As an independent chronicler of all things downtown, DPJ takes a comprehensive approach to covering the urban living movement in Phoenix and, with this Conversation series, spotlighting the people who make it move.
“I picture myself with my hands on the butt of an elephant.”
Kimber Lanning wears several hats. She is owner of Stinkweeds, an independently owned and operated music store and website, physically located at Central Ave. and Camelback. She is also the executive director and driving force behind Local First Arizona, a nonprofit dedicated to supporting and celebrating locally owned businesses throughout Arizona. A former board member of Roosevelt Row, she most recently was named to the board of Downtown Phoenix, Inc. by Mayor Greg Stanton.
The first challenge to interviewing Kimber is finding a sliver of time when she’s not busy doing at least three things at once. We managed to pin her down for an hour at Stinkweeds, and she gave us a peek inside her thoughtful and highly practical perspective on how to stimulate and sustain a vibrant downtown. We sat with her on the floor while she sorted a huge collection of used records she’d just received from a single collector. As she sorted and priced the vinyl, we listened.
Kimber’s dad was transferred from Okinawa, Japan, where she was born to Luke AFB when she was just nine months old. She and her brothers grew up on Min Takaguchi’s farm at 59th Avenue and Northern. Her earliest memories of downtown Phoenix are of going to concerts at Veterans Memorial Museum and to Suns games; a field trip to Shamrock Farms, where she got to eat ice cream in a little cup with a wooden spoon; and her “best of memory of all,” a 2nd grade trip to the Phoenix Art Museum to see the Alexander Calder exhibit. For years after she made mobiles (with the help of her dad) for everyone she knew.
“Suddenly then-mayor Skip Rimza threw open the door and pointed at me. ‘You!’ he said, ‘I’m giving you 10 minutes to get this organized.”
Her earliest involvement with downtown came as a musician, playing drums at Metropophobia and Peter Petrisko’s Gallery X. In 1999, she opened Modified Arts in the old Metropophobia space on Roosevelt and it was at this point, she says, “my whole life changed.” Soon after, she heard rumblings about the potential of a new arena being built in that area and she decided to go to a City Council meeting to listen and learn.
“I showed up to the City Council meeting, not really knowing what to expect.” When she got there, the arts community was outside artfully protesting. “Suddenly then-mayor Skip Rimza threw open the door and pointed at me. ‘You!’ he said, ‘I’m giving you 10 minutes to get this organized.’”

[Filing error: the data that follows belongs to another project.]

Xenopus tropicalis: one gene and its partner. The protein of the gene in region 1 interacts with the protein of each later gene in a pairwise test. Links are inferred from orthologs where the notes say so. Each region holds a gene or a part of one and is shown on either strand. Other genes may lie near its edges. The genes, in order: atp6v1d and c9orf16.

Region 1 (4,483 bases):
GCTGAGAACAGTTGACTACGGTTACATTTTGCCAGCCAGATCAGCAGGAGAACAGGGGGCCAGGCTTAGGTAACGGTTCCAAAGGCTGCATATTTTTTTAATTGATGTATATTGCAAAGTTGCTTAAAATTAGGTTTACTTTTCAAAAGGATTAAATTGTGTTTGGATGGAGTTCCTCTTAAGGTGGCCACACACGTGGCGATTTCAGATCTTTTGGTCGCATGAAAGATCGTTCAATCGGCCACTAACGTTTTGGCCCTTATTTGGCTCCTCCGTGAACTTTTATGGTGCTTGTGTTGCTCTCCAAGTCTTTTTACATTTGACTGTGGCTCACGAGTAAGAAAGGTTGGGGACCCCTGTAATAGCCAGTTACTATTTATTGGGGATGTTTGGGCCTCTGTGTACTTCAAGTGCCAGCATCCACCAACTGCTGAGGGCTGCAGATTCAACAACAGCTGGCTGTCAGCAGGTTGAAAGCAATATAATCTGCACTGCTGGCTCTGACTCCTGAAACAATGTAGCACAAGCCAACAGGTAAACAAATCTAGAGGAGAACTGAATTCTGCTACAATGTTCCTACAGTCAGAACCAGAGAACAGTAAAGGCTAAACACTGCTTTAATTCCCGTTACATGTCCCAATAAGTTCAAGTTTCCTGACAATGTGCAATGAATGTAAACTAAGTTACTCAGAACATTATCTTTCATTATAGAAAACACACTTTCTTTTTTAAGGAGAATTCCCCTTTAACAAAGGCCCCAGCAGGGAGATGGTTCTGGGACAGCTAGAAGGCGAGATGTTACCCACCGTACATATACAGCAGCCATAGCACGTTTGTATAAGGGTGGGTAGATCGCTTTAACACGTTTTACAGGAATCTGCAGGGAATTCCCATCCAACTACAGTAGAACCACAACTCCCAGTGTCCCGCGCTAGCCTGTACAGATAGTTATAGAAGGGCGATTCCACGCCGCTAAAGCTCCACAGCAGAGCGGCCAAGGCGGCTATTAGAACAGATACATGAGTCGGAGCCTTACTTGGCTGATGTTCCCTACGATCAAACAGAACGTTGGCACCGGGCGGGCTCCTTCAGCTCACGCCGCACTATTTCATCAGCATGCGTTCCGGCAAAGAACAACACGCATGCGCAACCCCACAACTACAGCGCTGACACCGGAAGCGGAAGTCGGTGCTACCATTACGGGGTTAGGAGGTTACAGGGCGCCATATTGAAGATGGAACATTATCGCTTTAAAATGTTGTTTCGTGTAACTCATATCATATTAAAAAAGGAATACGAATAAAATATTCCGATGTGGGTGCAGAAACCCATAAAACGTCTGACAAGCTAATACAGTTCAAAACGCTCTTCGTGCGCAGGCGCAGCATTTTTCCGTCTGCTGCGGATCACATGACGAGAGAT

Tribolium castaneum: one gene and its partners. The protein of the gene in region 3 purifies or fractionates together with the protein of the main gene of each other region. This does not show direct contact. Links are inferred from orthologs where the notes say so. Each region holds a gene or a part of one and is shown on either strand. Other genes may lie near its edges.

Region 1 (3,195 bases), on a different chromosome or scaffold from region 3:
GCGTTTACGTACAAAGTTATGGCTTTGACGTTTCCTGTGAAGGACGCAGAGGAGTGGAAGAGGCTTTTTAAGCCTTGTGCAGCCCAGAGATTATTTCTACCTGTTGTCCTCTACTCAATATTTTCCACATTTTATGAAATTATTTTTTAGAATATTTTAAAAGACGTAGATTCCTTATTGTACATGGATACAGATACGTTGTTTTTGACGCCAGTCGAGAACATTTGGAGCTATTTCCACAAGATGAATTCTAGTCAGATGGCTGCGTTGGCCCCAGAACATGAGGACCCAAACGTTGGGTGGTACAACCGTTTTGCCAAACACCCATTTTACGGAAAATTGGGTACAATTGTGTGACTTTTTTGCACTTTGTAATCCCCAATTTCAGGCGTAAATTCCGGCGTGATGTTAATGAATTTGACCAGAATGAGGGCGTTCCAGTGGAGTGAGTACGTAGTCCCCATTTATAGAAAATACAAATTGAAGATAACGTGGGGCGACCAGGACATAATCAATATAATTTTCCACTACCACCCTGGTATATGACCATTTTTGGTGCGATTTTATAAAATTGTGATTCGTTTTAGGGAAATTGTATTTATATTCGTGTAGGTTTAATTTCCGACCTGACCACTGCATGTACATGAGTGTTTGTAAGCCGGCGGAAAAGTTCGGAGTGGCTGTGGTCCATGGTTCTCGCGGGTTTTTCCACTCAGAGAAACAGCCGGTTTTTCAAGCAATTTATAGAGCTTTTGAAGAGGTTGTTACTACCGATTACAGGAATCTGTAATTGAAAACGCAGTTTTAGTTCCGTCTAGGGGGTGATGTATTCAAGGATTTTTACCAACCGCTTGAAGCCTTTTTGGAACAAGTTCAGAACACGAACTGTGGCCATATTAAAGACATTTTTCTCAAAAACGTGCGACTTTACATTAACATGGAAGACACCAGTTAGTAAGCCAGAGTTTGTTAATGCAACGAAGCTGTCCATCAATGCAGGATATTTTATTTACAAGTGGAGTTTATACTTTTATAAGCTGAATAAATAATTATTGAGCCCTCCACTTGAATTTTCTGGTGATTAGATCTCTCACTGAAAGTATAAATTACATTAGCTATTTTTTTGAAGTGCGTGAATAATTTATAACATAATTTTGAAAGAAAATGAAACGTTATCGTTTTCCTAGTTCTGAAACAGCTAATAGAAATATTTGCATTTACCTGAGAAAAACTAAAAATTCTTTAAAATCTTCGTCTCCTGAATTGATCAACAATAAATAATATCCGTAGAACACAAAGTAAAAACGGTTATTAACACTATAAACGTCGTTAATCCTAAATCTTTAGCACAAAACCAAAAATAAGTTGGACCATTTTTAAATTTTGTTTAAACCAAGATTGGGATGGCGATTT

That was the beginning of her downtown activism.
She believes that the most significant changes in the last decade have been adaptive reuse policy changes. Mayor Gordon put her on the Development Advisory Board, and it was at that table that she began to learn the details of building codes and to understand what policies were making it difficult for small businesses to succeed. It was there she began to formulate strategies for how to make the changes that needed to be made.
“It was hard to see from the outside, but one of the biggest problems was that the Development Services Department back then was all cost recovery, which meant they had to balance their budget with fees and whatnot. That created an entire culture at the city. Because of the need to balance their budget, they loved big huge developments – it’s easier at the counter because it’s new construction and brings in more fees.” (Since that time, Development Services has been blended into the Planning Department. There are still some cost recovery elements.)
But that need to balance their budget made it nearly impossible for the small business owner to succeed.
We need to create more touch points for visitors and get more creative about connecting people to everything going on downtown.”
“In comes the guy with the wine bar in an old house,” she went on. “What are the staff thinking? ‘He’s not bringing in fees, he’s taking all our time, and we can’t balance our budget. If we can’t balance our budget it will mean layoffs.’ So, wine bar guy means layoffs. You can’t see it from the outside, but once you understand it, you can apply pressure to make changes, draw attention to the flaws in the system, and develop strategies.”
It takes time to get under the surface and understand how a policy might have unintended consequences that can squelch growth. It takes patience to find the root, and to make the necessary changes. As Kimber puts it, “I picture myself with my hands on the butt of an elephant.” She has persevered indeed, and last fall, in recognition of what she’s accomplished, she was awarded the Distinguished Citizen Planner award from the Arizona Chapter of the American Planning Association.
For Kimber, Downtown Phoenix, Inc., is significant because it represents the first time that large and small institutions are being incorporated together to plan the future of the city. She sees her role on the DPI board as an opportunity to “underscore the not-so-obvious connections between the fine-grain, place-making stuff, and economic development.”
“To continue to grow the vibrancy of downtown,” she said, “it is critical to find ways to connect downtown to the people who work there but do not live there. We need to create more touch points for visitors and get more creative about connecting people to everything going on downtown.”
When asked what she thinks people do not know about downtown Phoenix that they should, she answered, “Twenty years from now people will look back on this as the era of the entrepreneur. Right now, we’re in it.”